Scultura - Bronzo - A bronze buddha statue - Shan Tai yai period - Burma - XIX secolo

Scultura - Bronzo - A bronze buddha statue - Shan Tai yai period - Burma - XIX secolo
In buone condizioni, vedi descrizione


An elegant cast bronze buddha with brown patina and remnants of red lacquer , seated in full lotus position in double lotus throne,

This statue have characteristic Shan traits including a triangular face delineated with a broad forehead, eyebrows that arch high over his narrowly opened eyes, a pointed nose, pursed thin lips, large and elongated ears, and a short neck.

His hair coiffed in a lovely ushnisha is topped by a pointed crown. Shan Buddhas, like this example, are often seated in Vajrasana pose with hands in Bhumisparsha or calling the earth to witness Mudra, his left hand on lap with palm upright and his right hand touching the earth.

This Mudra symbolizes the moment of Buddha's enlightenment.

According to legend, Siddhartha Gautama (the historical Buddha) was attacked by a demon Mara with legions of frightful monsters. They intended to scare Siddhartha away from the sacred Bodhi tree.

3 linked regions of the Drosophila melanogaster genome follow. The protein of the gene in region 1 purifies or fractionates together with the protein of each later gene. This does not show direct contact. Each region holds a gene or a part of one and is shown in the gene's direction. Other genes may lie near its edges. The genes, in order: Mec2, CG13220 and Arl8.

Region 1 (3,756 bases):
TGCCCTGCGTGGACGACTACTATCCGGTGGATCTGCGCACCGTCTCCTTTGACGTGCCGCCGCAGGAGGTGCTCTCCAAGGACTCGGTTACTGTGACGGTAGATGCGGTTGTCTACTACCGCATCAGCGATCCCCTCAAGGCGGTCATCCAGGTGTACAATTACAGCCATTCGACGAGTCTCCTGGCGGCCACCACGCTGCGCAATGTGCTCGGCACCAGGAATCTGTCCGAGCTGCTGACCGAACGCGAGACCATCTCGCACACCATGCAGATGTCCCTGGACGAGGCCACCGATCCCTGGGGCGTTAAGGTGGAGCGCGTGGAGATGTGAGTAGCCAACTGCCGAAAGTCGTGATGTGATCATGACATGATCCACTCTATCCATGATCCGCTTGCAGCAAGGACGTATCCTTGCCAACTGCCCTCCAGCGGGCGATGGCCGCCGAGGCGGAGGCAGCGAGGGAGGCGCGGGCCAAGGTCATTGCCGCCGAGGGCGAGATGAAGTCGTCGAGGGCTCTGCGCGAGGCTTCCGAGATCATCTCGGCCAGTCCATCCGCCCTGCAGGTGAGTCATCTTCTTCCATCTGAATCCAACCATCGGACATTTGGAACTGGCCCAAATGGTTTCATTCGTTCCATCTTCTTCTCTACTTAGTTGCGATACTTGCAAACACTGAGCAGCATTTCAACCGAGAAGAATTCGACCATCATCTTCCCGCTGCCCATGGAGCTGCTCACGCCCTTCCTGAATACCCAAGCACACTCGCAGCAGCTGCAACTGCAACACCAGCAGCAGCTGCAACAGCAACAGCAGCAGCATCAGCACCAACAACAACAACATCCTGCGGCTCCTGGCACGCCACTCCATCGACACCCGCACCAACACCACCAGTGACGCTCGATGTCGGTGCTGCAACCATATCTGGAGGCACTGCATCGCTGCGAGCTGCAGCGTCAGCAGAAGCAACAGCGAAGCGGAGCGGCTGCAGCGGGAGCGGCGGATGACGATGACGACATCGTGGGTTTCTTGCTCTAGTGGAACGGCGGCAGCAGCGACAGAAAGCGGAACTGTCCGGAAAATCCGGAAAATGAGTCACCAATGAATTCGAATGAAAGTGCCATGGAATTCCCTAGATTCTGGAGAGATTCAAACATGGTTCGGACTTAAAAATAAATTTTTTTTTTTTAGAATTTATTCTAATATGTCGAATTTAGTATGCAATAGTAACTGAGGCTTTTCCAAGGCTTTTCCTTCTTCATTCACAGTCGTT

However, Siddhartha would not move. Mara then dared to claim Siddhartha's seat of enlightenment for himself, claiming that his spiritual deeds were more significant than Siddhartha's. Mara's monsters cried out, "I am his witness!" and Mara looked at Siddhartha and challenged, "Who will speak for you?" Siddhartha replied without words and he reached out his right hand to touch the earth, and the earth boldly pronounced, "I bear you witness!"


19th century / C.1865


Good global condition with fine patina remain of lacquer.
Some small lacks visible on picture


French private collection

Dettagli lotto
XIX secolo
Regione/paese d'origine
Titolo dell'opera
A bronze buddha statue - Shan Tai yai period
In buone condizioni, vedi descrizione
28×15×9 cm
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